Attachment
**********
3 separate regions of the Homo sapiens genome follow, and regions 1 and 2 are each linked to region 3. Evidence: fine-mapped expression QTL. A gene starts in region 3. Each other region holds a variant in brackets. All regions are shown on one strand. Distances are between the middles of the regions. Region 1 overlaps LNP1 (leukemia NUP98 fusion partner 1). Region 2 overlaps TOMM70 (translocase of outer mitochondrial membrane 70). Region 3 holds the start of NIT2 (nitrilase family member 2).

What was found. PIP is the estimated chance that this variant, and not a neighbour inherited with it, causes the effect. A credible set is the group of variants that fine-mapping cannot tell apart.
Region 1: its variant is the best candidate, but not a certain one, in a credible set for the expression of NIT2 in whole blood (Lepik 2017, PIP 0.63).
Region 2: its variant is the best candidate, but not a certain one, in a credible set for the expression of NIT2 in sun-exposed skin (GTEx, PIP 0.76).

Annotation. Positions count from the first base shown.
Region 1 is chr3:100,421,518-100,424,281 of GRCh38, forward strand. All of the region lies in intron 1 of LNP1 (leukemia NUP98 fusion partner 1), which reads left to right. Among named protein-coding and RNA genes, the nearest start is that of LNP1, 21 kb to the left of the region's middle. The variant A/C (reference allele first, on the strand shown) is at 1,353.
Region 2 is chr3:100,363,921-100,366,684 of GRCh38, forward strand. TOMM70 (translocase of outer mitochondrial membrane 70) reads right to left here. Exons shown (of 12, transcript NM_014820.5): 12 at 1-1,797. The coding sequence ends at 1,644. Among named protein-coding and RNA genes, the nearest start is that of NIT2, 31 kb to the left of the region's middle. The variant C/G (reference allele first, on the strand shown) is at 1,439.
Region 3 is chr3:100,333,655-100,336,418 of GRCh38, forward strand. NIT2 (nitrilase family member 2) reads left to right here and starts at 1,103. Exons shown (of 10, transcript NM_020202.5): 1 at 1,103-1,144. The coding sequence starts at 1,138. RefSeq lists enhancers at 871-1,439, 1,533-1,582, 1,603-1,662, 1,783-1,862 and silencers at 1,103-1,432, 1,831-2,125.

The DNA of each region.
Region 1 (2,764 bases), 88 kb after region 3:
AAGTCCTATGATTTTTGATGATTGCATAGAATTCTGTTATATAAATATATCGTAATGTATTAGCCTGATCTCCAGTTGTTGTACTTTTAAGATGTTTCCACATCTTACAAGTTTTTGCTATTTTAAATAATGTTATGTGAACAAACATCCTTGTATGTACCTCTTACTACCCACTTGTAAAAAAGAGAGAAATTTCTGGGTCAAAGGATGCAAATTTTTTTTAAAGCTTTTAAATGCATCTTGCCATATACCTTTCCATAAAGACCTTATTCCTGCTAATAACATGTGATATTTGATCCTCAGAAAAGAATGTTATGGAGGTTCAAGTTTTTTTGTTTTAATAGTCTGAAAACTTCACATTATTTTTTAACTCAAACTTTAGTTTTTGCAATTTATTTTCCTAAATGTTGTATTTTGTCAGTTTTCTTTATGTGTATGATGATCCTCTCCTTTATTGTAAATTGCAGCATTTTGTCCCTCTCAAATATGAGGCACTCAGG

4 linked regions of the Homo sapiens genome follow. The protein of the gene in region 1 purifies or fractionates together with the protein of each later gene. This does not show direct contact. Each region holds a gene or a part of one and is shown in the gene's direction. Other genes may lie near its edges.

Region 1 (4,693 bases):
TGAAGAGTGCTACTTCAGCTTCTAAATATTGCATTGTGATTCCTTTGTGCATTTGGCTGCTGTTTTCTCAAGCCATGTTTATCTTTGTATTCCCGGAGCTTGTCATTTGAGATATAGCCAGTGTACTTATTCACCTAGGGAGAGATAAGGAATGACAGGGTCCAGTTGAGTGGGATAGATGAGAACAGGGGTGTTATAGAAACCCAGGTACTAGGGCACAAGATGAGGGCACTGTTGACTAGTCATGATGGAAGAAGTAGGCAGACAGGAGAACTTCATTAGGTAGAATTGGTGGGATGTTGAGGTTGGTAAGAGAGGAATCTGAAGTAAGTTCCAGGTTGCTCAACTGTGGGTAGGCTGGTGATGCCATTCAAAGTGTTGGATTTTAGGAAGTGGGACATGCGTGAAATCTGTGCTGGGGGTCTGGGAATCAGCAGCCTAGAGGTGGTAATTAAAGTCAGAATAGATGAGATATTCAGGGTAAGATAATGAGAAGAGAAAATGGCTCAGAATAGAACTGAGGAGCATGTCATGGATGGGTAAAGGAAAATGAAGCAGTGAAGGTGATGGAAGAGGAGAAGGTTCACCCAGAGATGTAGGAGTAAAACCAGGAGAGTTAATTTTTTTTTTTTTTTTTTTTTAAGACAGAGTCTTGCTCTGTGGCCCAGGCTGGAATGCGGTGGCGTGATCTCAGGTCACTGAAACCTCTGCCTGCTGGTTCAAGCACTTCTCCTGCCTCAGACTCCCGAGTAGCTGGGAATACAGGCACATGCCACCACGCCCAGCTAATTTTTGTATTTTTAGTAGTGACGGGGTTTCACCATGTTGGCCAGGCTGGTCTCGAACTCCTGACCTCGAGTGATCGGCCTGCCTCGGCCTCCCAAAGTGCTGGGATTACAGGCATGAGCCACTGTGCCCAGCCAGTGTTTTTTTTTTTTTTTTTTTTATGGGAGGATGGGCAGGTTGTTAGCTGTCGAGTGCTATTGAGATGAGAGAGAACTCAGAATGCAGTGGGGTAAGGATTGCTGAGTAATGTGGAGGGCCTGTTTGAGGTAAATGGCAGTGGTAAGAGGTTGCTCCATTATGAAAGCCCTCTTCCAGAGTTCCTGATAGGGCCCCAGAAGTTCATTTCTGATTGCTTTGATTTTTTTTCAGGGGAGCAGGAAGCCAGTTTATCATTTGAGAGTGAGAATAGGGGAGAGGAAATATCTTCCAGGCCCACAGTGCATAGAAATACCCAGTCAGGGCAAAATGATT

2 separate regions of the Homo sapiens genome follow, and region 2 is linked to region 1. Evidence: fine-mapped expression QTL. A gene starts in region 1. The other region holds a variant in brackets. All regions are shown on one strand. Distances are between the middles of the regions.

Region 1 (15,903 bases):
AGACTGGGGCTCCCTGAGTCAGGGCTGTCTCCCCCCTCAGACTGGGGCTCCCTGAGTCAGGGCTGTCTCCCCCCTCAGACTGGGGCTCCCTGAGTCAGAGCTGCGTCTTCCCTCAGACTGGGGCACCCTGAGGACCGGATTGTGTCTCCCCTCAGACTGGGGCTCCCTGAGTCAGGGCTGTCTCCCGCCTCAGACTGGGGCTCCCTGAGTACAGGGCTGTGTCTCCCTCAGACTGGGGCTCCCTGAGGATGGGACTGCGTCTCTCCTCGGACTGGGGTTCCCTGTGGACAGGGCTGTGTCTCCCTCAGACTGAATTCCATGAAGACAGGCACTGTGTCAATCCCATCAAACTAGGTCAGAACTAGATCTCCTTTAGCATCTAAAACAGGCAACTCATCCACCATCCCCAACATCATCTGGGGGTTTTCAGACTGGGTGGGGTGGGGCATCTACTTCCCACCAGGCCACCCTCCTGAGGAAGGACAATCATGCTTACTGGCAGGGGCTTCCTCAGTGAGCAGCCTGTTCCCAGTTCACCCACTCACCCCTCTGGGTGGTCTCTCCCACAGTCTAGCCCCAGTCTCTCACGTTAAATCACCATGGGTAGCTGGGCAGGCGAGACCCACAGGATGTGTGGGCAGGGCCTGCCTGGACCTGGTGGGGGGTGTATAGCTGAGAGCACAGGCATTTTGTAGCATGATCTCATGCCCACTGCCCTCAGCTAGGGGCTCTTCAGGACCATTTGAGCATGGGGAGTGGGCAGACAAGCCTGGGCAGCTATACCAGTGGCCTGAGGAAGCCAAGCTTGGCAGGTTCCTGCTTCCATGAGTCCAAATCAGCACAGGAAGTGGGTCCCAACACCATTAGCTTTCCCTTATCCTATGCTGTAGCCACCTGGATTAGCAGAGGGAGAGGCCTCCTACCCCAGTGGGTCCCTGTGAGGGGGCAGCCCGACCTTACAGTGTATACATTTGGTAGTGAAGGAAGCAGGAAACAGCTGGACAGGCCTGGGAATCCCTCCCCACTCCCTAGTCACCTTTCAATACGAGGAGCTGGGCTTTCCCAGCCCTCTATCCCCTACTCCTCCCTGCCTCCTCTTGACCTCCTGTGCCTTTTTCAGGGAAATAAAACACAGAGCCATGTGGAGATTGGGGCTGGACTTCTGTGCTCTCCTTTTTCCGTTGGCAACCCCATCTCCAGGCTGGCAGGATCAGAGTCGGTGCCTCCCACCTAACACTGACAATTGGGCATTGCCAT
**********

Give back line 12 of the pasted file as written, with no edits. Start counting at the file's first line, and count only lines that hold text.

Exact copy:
4 linked regions of the Homo sapiens genome follow. The protein of the gene in region 1 purifies or fractionates together with the protein of each later gene. This does not show direct contact. Each region holds a gene or a part of one and is shown in the gene's direction. Other genes may lie near its edges.